1115. Use of a Fluoroquinolone (FQ) versus a Non-Fluoroquinolone (Non-FQ) Based Antibiotic Regimen in the Treatment of Acute, Uncomplicated Diverticulitis
Session: Poster Abstract Session: Enteric Infections
Friday, October 5, 2018
Room: S Poster Hall

The management of acute, uncomplicated diverticulitis (DVT) remains based on expert consensus rather than on evidence from randomized clinical trials. The most common antibiotic (AB) regimen used in this patient population is metronidazole plus a fluoroquinolone (FQ). Non-FQ options, including B-lactam and non B-lactam regimens are available. Since there is a lack of clinical data comparing outcomes between these regimens, it remains uncertain whether patients presenting with acute, uncomplicated DVT require a FQ-based regimen. Increasing rates of FQ resistance and awareness of collateral damage have raised concern about whether this class should remain a first-line option.

Methods: This retrospective cohort study was conducted utilizing electronic health records to identify patients 18 years of age or older with acute, uncomplicated DVT, defined by ICD 10 codes. Patients included had CT confirmed DVT and were started on a guideline recommended AB regimen. Data points collected included length of stay, 30 day readmission due to DVT, time to conversion from IV to PO AB, progression to surgery, and discharge AB regimen. The primary objective is to evaluate differences in length of stay and 30 day re-admission rates. The secondary objectives are to evaluate time from intravenous (IV) to oral (PO) AB, progression to surgery, and discharge AB between the two groups.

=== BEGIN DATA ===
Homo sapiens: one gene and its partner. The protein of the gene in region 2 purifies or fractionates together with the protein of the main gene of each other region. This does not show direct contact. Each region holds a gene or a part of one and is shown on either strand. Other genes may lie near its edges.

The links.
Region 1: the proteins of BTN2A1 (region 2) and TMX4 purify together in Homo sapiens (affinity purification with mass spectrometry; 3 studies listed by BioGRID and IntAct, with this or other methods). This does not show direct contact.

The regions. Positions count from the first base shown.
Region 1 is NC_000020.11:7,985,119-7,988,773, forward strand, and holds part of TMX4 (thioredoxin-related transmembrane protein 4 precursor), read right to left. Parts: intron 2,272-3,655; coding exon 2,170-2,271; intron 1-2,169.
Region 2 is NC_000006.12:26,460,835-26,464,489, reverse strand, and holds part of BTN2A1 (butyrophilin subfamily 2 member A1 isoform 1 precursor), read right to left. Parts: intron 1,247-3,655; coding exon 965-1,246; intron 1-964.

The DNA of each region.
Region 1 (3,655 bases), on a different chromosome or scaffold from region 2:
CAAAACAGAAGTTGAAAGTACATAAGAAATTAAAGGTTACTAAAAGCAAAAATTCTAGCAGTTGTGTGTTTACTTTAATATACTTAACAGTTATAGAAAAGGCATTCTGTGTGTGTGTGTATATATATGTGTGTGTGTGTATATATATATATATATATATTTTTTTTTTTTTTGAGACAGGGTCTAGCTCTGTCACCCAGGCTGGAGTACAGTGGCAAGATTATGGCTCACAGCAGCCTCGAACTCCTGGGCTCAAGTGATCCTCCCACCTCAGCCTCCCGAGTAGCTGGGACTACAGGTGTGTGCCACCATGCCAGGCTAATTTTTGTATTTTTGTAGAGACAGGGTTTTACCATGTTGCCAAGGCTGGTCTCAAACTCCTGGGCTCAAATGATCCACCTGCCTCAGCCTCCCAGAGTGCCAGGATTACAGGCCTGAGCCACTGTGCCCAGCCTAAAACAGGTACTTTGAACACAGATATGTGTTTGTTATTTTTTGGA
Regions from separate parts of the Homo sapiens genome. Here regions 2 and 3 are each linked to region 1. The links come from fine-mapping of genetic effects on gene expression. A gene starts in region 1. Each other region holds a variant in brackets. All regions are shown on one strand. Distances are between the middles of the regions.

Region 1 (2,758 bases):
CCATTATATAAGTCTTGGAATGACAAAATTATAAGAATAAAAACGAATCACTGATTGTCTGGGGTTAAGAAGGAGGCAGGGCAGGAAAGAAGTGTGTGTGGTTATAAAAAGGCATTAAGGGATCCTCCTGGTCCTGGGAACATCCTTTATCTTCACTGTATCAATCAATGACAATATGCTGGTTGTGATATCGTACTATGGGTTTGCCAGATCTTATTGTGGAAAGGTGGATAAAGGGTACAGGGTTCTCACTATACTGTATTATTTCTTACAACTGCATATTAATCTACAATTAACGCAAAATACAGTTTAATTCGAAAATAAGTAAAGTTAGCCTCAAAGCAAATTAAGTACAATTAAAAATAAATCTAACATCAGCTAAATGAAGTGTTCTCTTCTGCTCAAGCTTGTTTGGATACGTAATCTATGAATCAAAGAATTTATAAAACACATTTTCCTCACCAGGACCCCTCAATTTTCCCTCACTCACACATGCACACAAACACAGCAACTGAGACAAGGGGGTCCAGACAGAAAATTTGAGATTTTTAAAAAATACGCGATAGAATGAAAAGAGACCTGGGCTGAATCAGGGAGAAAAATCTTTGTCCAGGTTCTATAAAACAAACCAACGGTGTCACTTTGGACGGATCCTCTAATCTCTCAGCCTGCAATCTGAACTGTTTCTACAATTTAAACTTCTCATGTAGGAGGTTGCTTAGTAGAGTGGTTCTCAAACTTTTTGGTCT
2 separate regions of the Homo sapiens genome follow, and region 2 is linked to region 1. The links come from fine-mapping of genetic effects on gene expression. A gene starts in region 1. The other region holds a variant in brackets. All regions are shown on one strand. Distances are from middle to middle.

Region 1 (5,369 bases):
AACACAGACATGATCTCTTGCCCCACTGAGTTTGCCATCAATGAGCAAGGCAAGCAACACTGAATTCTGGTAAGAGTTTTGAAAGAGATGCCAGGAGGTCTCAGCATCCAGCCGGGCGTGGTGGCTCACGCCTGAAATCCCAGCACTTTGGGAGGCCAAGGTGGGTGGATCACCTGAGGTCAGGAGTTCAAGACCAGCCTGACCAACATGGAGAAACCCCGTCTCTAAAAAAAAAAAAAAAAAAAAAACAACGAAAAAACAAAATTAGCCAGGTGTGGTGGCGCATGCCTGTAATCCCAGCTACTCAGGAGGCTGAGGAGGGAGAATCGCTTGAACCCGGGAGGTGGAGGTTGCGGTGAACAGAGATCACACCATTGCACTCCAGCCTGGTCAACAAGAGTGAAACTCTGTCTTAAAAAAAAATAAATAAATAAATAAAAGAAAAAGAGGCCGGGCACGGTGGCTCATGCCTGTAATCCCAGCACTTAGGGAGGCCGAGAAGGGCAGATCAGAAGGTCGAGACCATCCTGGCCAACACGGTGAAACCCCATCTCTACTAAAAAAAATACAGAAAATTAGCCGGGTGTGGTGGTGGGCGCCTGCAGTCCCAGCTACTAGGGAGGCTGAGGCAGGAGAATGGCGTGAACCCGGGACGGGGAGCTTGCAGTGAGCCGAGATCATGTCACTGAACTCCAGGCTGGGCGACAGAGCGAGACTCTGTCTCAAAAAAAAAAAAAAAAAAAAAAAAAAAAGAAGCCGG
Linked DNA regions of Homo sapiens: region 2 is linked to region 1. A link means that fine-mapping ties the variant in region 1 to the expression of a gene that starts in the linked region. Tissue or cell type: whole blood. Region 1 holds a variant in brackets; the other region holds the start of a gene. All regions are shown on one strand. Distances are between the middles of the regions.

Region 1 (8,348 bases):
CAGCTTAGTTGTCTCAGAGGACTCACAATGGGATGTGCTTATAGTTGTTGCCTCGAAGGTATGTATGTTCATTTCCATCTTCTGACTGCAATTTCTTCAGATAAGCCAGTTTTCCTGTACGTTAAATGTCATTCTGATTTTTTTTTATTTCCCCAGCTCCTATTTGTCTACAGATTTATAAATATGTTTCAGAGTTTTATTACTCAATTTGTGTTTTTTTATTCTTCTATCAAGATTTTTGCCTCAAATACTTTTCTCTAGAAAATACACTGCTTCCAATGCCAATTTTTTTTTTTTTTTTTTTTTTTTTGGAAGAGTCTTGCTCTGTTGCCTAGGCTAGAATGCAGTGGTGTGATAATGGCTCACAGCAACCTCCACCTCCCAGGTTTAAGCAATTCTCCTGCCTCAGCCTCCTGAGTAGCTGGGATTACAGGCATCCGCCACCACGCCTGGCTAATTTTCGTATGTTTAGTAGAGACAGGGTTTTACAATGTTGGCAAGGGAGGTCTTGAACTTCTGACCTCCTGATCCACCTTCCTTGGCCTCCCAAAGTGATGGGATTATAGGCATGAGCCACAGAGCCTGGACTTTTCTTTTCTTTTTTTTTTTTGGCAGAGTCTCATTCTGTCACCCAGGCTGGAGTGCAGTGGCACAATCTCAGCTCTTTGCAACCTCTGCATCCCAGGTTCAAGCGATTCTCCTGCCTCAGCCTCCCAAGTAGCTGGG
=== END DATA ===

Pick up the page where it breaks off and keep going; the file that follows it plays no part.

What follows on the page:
Results: 136 patients were evaluated, 71 FQ and 65 non-FQ. Length of stay was 4 days (1-18) in the FQ group vs 5 days (1-19) in the non-FQ group (p=0.236). 11% of patients in the FQ group versus 9% of patients in the non-FQ group had a DVT related 30 day readmission (p=0.451). 22% of patients in the FQ group versus 23% of patients in the non-FQ group progressed to GI surgery during the admission. Time from IV to PO conversion of AB was 34.2 hours (0-63) in the FQ group versus 48.4 hours (0-81) hours in the non-FQ group. Lastly, 63 of the 71 patients who were started on a FQ were discharged on an oral FQ versus 40 patients of the 65 patients started on a non-FQ were discharged on an oral FQ

Conclusion: In the treatment of acute, uncomplicated DVT outcomes including length of stay, 30-day readmission, time from IV to PO AB, and progression to surgery were comparable in patients receiving treatment with a FQ based AB regimen versus a non-FQ based regimen.

Jessyca Mourani, PharmD1, Michael Postelnick, RPh BCPS AQ ID2 and David Martin, PharmD, BCPS2, (1)Pharmacy, Northwestern Memorial Hospital, Chicago, IL, (2)Department of Pharmacy, Northwestern Medicine, Chicago, IL


J. Mourani, None

M. Postelnick, None

D. Martin, GlaxoSmithKline: Independent Contractor , Salary . Syneos Health: Employee , Salary .

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